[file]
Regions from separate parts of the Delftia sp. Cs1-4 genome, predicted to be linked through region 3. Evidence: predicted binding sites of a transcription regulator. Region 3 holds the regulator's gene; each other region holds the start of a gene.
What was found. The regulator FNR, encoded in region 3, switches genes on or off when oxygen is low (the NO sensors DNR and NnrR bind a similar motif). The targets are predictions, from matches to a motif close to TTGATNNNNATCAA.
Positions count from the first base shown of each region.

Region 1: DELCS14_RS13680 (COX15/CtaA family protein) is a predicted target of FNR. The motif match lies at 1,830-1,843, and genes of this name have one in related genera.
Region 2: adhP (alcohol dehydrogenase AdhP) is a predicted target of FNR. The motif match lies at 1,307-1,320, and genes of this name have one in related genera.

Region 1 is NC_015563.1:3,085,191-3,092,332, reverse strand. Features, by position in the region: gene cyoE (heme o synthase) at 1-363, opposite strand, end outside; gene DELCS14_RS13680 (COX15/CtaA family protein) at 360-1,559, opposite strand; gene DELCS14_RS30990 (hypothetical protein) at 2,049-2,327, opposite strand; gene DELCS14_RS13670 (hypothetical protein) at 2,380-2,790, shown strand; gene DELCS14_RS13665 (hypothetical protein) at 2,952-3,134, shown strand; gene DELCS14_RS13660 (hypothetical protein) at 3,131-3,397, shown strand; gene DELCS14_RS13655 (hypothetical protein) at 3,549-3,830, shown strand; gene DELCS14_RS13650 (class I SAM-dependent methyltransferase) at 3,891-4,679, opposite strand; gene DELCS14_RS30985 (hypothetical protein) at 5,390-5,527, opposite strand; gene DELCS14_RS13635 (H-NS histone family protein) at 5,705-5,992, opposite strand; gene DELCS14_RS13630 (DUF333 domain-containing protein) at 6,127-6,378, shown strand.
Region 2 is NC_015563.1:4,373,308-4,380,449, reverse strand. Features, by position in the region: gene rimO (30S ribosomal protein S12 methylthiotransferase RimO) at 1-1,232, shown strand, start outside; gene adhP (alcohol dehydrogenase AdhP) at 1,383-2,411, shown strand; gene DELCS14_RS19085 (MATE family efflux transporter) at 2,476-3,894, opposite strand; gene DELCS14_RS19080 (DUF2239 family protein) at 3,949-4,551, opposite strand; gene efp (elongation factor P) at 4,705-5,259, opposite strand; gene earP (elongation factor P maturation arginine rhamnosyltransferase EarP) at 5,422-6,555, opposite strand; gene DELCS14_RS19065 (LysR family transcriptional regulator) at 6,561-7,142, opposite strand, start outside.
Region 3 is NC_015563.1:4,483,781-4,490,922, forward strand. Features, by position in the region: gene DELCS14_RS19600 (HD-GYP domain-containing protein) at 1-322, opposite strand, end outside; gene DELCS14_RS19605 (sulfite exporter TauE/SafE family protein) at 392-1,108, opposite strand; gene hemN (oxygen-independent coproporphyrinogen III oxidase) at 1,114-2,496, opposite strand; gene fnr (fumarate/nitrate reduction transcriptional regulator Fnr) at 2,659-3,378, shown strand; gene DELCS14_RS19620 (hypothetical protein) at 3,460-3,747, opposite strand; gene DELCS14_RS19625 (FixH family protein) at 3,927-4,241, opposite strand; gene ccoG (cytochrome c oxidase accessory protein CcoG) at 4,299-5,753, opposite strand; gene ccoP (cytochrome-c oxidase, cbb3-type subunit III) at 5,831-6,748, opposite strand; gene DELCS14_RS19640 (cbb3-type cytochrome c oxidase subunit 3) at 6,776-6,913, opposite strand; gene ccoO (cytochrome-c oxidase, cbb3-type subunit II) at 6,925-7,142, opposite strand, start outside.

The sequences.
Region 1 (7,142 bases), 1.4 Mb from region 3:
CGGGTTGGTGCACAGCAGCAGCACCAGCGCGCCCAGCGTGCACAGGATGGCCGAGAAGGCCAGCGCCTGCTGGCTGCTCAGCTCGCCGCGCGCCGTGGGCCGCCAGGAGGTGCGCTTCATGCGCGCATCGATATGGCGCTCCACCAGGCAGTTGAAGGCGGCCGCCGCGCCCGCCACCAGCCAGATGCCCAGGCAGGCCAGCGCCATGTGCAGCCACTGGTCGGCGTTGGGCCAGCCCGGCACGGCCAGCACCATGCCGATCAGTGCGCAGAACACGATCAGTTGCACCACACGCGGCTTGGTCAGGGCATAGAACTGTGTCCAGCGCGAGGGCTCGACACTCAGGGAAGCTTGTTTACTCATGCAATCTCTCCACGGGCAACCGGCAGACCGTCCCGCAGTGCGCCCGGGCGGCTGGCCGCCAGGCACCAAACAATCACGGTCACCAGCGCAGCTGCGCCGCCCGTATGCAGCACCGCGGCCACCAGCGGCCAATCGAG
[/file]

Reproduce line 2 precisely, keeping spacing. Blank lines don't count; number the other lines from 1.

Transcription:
What was found. The regulator FNR, encoded in region 3, switches genes on or off when oxygen is low (the NO sensors DNR and NnrR bind a similar motif). The targets are predictions, from matches to a motif close to TTGATNNNNATCAA.